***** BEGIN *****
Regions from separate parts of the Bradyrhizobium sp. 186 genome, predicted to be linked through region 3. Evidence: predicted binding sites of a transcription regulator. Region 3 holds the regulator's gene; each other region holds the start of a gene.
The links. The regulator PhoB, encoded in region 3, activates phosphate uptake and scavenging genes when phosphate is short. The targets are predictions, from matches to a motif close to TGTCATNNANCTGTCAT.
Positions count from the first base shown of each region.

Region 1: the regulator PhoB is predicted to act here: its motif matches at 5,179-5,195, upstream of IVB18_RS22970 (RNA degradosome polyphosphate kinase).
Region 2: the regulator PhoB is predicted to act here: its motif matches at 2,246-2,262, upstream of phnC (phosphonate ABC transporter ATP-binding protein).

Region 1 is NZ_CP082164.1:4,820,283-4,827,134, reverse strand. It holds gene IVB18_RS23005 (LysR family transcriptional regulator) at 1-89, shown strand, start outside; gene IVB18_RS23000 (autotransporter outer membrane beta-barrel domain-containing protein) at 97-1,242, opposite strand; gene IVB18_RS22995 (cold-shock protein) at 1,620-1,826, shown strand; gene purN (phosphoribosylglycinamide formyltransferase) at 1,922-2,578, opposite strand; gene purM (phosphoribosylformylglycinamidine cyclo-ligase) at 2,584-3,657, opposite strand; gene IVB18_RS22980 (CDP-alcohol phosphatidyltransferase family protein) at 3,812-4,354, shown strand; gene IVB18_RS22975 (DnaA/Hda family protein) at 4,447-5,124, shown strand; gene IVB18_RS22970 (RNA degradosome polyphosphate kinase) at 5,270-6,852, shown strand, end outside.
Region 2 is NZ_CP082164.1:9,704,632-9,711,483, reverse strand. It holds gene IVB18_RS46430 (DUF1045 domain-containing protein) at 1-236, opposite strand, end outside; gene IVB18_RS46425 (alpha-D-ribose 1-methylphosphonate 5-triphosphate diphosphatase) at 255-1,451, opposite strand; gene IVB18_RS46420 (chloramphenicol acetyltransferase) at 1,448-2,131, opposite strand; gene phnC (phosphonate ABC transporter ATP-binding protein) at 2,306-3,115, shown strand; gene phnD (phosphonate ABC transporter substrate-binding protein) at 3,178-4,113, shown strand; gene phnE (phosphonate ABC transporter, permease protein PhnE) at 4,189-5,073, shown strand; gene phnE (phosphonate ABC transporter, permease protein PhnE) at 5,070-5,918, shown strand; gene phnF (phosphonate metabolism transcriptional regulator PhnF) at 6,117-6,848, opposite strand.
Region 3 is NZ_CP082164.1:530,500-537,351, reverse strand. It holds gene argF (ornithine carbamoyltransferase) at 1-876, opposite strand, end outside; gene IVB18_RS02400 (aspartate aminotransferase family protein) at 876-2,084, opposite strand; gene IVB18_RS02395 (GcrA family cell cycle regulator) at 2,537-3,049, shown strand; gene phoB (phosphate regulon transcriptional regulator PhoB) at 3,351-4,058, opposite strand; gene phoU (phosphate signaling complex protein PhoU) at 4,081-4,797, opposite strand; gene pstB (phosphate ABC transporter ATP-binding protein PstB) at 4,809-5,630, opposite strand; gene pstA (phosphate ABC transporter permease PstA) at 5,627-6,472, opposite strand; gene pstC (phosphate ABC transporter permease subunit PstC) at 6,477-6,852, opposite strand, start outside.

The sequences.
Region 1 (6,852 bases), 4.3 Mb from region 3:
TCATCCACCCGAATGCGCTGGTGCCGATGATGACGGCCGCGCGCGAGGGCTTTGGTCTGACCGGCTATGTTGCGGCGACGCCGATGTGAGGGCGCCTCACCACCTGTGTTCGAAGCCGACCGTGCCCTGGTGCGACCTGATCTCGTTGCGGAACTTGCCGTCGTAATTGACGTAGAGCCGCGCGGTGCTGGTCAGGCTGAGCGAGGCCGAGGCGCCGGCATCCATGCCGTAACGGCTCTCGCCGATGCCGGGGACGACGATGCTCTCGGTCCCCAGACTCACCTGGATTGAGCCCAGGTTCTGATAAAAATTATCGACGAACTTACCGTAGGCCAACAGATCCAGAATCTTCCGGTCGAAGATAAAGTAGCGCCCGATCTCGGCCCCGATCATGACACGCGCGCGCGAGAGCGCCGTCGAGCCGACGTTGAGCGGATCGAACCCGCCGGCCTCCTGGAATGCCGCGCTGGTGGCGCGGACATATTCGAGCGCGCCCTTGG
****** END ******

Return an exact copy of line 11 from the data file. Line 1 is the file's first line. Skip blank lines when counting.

TCATCCACCCGAATGCGCTGGTGCCGATGATGACGGCCGCGCGCGAGGGCTTTGGTCTGACCGGCTATGTTGCGGCGACGCCGATGTGAGGGCGCCTCACCACCTGTGTTCGAAGCCGACCGTGCCCTGGTGCGACCTGATCTCGTTGCGGAACTTGCCGTCGTAATTGACGTAGAGCCGCGCGGTGCTGGTCAGGCTGAGCGAGGCCGAGGCGCCGGCATCCATGCCGTAACGGCTCTCGCCGATGCCGGGGACGACGATGCTCTCGGTCCCCAGACTCACCTGGATTGAGCCCAGGTTCTGATAAAAATTATCGACGAACTTACCGTAGGCCAACAGATCCAGAATCTTCCGGTCGAAGATAAAGTAGCGCCCGATCTCGGCCCCGATCATGACACGCGCGCGCGAGAGCGCCGTCGAGCCGACGTTGAGCGGATCGAACCCGCCGGCCTCCTGGAATGCCGCGCTGGTGGCGCGGACATATTCGAGCGCGCCCTTGG